A national monument by decree of 1910, Penela Castle is a medieval fortress with origins in the 11th century, founded by D. Sesnando Davides.
D. Sesnando became governor of the territories south of the river Douro after the capture of Coimbra in 1064 by order of Fernando I of Leon the Great, great-grandfather of King Afonso Henriques.
Included in the defensive line of the Mondego, its walls are 19 metres high and have undergone several adaptations, extensions and remodellings over the centuries.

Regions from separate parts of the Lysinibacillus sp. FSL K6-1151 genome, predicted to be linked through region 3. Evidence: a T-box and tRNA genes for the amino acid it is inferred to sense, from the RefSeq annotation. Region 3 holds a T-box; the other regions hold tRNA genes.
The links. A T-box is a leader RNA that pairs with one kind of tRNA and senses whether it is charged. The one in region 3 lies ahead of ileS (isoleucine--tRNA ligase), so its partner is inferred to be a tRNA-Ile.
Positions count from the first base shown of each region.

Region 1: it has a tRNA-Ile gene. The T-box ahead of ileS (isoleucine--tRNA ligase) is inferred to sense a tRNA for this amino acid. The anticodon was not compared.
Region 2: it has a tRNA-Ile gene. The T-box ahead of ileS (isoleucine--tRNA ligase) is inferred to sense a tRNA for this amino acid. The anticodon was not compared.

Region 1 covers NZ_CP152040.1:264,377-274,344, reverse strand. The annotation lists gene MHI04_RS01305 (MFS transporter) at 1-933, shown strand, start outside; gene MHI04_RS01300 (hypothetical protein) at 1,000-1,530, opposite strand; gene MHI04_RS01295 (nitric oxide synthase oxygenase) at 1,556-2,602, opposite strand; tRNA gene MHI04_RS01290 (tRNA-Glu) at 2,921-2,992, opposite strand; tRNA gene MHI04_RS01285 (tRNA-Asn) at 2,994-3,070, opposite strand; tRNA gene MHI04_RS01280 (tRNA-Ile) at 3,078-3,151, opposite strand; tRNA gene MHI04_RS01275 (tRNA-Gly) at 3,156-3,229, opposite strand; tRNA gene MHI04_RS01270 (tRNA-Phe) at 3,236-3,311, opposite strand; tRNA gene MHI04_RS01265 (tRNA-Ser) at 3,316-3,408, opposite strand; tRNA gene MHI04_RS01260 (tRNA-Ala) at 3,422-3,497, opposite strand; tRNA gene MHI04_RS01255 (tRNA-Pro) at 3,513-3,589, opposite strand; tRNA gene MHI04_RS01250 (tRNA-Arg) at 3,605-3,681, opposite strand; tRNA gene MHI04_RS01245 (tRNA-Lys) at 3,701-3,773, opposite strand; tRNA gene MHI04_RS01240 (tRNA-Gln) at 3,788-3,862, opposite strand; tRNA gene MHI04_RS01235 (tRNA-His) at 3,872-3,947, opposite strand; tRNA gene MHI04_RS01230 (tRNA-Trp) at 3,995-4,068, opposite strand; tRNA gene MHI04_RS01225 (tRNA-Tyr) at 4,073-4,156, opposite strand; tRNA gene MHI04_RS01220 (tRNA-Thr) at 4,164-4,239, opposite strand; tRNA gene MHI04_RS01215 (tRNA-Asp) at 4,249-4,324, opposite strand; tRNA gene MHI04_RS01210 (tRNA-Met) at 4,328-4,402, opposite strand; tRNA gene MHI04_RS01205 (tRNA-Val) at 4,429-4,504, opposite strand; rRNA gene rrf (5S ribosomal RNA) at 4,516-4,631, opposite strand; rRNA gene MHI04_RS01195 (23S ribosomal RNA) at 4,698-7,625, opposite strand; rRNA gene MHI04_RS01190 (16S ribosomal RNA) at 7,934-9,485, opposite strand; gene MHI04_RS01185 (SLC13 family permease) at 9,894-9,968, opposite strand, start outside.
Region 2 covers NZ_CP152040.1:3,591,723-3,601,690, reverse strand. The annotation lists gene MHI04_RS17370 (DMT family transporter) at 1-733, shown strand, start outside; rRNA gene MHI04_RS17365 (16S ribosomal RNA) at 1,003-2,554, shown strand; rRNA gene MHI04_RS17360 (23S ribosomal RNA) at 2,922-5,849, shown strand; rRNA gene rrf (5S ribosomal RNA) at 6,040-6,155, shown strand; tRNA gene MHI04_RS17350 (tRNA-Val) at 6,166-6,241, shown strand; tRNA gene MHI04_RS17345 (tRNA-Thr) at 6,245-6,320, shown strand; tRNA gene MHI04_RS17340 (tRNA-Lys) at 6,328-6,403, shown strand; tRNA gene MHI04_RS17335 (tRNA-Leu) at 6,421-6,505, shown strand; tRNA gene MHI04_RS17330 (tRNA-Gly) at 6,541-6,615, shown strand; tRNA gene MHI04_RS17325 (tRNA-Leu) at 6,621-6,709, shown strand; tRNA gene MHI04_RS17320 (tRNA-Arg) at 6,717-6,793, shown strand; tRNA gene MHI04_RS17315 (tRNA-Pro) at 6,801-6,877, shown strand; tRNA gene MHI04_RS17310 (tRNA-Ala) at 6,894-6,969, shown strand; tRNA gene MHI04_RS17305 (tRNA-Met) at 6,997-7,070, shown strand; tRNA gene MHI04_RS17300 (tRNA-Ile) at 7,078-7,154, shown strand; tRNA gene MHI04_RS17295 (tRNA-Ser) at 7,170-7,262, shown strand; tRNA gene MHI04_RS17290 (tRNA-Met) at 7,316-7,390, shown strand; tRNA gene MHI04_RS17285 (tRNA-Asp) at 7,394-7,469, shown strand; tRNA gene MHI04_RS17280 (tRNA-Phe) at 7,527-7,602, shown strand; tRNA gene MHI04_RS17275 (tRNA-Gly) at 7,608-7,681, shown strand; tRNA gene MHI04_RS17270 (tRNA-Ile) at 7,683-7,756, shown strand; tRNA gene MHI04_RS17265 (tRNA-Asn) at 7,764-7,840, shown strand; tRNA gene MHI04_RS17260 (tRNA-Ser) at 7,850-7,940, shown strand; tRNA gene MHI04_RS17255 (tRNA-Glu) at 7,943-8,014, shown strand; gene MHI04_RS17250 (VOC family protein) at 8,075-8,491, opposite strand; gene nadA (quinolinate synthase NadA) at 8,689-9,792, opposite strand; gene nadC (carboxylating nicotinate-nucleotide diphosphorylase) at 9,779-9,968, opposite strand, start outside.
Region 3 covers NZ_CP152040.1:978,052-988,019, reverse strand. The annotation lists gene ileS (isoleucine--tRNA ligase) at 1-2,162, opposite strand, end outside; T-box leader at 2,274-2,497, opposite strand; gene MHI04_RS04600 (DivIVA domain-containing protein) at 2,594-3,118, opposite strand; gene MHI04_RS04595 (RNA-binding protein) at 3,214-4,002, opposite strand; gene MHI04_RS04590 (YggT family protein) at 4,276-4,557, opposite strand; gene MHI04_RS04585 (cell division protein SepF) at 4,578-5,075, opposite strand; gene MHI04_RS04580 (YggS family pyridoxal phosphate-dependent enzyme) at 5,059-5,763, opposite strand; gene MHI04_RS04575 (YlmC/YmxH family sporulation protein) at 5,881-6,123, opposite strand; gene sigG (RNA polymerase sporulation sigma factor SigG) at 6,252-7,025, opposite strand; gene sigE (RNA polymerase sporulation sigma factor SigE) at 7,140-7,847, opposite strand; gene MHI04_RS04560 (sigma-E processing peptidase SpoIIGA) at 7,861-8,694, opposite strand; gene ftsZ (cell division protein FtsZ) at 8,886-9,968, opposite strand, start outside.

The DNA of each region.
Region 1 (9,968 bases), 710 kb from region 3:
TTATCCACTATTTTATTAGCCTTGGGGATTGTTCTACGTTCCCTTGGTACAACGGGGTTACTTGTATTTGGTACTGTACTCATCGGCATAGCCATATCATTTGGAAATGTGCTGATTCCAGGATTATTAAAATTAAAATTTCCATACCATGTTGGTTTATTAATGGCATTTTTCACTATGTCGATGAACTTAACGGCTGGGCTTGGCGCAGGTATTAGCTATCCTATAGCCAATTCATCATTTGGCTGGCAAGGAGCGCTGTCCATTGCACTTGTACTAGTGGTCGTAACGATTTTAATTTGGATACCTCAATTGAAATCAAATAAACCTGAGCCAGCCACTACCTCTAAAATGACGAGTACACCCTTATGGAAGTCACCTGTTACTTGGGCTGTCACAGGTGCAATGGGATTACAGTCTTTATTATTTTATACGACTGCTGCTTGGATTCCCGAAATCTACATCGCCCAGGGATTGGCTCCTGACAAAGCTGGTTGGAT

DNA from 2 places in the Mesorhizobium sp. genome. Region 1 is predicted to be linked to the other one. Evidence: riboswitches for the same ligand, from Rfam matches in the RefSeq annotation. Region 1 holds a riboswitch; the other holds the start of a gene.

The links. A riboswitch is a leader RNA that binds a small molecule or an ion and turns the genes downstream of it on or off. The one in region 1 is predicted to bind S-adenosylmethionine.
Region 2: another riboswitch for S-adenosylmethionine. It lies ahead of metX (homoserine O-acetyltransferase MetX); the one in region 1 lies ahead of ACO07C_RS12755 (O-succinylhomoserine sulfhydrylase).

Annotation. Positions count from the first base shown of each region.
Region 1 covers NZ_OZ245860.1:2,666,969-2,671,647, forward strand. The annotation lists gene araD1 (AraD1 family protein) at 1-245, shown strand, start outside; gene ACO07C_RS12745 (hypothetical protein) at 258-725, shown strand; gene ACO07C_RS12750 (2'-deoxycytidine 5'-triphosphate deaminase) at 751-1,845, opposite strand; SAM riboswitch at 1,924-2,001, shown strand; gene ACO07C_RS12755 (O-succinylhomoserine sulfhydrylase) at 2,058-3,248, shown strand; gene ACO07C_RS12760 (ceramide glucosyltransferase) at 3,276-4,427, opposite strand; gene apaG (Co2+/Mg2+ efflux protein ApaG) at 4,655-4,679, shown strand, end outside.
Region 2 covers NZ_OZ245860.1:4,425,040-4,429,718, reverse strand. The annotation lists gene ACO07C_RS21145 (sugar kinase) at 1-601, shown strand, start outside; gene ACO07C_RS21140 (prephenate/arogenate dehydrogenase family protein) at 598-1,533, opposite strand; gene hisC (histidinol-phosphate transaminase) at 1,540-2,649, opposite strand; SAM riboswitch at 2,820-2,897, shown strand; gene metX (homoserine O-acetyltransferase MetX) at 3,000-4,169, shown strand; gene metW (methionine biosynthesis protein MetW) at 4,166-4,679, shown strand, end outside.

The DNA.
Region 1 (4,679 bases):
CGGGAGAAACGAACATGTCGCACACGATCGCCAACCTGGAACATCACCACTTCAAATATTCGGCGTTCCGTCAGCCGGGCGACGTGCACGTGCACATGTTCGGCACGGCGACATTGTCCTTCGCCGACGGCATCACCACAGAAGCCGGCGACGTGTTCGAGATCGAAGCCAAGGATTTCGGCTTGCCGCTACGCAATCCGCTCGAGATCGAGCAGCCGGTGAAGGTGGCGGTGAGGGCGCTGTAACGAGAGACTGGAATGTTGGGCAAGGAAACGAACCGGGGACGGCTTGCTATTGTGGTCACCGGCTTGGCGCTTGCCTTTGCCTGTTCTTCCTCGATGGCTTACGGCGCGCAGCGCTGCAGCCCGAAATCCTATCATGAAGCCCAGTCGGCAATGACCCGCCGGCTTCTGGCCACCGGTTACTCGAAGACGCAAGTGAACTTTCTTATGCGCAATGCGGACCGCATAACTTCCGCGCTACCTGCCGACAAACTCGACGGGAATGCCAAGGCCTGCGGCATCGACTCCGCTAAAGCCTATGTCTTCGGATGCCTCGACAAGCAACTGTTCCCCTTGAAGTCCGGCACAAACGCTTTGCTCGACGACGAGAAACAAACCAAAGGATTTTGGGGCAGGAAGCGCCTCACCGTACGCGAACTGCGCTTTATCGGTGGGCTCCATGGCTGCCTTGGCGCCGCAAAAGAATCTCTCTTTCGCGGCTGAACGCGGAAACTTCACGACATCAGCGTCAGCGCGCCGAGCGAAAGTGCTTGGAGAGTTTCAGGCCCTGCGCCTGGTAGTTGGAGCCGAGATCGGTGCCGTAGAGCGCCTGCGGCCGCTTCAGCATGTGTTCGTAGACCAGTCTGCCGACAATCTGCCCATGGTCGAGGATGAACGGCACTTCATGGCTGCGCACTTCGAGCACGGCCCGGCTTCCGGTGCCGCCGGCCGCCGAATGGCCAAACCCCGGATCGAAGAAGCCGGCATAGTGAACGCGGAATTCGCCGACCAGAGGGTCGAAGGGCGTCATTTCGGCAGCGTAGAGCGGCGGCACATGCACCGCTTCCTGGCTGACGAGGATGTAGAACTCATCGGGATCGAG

The oldest part of the fortress, the small Fernandino (from Fernando) Sesnandine castle, later became a watchtower (castelejo).
In its walls, with superb views over the Serra da Lousã, we can see arrowholes, openings that are central to surveillance and defence, being used for the throwing of arrows and the latter, for the firing of firearms ("trons").
The name "Penela" comes from the word "peñela", which means small rocky hill, a clear reference to the rock where it is located.
It has a semi-triangular structure with three access doors: the Porta da Vila, the Porta da Traição and the Porta do Relógio, or Brecha das Desaparecidas, the latter a reference to the two towers that flanked this entrance, toppled during the 1755 earthquake.